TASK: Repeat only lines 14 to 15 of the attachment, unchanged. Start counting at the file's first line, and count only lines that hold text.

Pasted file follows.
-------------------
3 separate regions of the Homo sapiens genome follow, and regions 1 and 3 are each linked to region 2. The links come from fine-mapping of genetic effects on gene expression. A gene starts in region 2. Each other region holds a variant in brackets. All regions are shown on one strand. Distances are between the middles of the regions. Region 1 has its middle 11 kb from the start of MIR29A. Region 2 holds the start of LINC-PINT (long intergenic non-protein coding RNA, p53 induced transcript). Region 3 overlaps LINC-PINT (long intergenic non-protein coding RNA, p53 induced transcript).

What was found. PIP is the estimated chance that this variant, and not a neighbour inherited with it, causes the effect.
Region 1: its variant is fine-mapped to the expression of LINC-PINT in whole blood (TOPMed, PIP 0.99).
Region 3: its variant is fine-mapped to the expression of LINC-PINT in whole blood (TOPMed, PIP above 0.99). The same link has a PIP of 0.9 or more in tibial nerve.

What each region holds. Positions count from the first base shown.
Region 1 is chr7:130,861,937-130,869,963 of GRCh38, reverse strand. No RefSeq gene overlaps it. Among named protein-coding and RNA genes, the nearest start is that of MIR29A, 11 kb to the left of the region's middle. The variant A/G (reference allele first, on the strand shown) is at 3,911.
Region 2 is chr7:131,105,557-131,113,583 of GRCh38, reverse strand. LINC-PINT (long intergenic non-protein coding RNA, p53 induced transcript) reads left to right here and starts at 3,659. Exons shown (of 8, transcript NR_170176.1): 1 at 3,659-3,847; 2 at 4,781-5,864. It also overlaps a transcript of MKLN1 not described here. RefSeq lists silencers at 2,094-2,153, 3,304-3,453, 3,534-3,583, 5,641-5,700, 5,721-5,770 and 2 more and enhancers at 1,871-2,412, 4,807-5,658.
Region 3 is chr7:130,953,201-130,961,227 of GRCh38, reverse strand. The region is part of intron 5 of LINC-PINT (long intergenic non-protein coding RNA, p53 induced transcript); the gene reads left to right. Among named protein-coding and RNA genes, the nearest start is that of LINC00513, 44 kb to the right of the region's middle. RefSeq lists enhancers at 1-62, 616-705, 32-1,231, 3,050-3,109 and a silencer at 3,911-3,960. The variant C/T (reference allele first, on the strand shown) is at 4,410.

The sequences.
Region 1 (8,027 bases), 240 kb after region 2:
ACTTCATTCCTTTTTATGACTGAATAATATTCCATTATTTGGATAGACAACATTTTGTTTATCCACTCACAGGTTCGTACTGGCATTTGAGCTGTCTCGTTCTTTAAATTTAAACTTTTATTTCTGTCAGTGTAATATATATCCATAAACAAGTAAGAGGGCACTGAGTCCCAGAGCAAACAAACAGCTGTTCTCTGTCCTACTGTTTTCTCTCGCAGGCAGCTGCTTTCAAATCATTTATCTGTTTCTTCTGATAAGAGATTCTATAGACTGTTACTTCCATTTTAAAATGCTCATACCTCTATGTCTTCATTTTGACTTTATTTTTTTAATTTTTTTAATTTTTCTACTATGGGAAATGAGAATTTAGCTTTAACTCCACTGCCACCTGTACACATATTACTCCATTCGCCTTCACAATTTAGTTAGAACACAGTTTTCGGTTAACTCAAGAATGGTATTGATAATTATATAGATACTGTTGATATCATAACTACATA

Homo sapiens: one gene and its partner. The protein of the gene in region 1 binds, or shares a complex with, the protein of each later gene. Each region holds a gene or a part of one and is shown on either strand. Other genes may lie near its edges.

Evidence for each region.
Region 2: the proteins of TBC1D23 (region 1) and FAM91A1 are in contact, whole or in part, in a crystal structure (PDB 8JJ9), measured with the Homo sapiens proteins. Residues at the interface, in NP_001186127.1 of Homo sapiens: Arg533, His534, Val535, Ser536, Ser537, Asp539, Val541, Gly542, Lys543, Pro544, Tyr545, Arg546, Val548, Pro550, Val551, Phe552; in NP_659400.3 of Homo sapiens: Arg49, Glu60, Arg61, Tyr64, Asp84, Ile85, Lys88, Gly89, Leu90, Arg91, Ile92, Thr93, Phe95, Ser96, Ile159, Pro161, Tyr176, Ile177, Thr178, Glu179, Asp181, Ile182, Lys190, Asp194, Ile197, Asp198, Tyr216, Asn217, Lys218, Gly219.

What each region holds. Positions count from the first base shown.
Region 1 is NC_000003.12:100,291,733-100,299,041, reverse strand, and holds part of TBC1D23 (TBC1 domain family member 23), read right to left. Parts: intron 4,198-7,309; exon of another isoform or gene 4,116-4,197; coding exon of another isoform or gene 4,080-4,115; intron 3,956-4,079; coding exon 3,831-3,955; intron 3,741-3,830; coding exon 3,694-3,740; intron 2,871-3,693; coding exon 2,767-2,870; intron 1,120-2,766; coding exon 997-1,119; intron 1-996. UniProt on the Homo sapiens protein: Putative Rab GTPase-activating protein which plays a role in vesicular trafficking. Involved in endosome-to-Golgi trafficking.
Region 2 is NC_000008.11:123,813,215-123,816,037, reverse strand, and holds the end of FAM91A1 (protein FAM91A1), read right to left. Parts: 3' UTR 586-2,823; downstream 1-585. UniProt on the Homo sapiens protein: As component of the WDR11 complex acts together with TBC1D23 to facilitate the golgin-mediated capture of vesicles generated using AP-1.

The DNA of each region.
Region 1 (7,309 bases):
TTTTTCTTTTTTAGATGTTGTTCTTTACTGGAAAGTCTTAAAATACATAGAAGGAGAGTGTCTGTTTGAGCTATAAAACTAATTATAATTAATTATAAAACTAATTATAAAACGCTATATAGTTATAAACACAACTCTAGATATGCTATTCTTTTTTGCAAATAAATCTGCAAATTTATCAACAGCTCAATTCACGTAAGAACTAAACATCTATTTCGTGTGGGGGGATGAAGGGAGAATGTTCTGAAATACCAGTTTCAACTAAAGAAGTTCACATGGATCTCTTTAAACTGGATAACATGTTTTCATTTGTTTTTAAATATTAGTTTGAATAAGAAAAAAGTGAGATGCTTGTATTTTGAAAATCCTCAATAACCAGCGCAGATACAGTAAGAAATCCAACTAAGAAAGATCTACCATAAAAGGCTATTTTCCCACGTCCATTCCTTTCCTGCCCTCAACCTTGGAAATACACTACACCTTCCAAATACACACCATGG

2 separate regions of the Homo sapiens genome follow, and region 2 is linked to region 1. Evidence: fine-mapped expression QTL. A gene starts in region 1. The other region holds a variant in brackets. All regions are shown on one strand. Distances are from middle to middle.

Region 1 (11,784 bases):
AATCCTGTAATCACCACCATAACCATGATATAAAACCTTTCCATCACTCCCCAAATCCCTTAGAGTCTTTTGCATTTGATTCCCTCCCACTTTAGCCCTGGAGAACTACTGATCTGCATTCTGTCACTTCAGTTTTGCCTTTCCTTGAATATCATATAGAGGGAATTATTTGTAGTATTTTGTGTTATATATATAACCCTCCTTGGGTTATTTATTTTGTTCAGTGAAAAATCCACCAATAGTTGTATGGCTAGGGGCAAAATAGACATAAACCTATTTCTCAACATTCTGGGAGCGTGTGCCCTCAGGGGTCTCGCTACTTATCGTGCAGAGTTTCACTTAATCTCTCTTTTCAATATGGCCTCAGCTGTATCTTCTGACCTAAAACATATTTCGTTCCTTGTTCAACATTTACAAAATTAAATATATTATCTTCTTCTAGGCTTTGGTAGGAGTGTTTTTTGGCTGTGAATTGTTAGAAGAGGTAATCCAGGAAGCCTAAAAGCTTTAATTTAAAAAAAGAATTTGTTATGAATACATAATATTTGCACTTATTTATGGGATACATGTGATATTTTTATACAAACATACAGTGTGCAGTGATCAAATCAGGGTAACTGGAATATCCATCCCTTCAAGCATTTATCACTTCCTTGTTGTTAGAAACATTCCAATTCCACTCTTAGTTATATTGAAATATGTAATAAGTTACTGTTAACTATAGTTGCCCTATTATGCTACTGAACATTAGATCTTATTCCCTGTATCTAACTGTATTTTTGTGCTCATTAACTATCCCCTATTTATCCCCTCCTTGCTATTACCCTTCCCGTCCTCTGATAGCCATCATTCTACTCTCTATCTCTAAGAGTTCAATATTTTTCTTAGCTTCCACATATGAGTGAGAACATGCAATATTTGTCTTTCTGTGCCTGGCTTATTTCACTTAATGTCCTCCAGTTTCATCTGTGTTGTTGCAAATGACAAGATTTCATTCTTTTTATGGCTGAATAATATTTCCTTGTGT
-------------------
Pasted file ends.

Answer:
Region 2: the proteins of TBC1D23 (region 1) and FAM91A1 are in contact, whole or in part, in a crystal structure (PDB 8JJ9), measured with the Homo sapiens proteins. Residues at the interface, in NP_001186127.1 of Homo sapiens: Arg533, His534, Val535, Ser536, Ser537, Asp539, Val541, Gly542, Lys543, Pro544, Tyr545, Arg546, Val548, Pro550, Val551, Phe552; in NP_659400.3 of Homo sapiens: Arg49, Glu60, Arg61, Tyr64, Asp84, Ile85, Lys88, Gly89, Leu90, Arg91, Ile92, Thr93, Phe95, Ser96, Ile159, Pro161, Tyr176, Ile177, Thr178, Glu179, Asp181, Ile182, Lys190, Asp194, Ile197, Asp198, Tyr216, Asn217, Lys218, Gly219.

What each region holds. Positions count from the first base shown.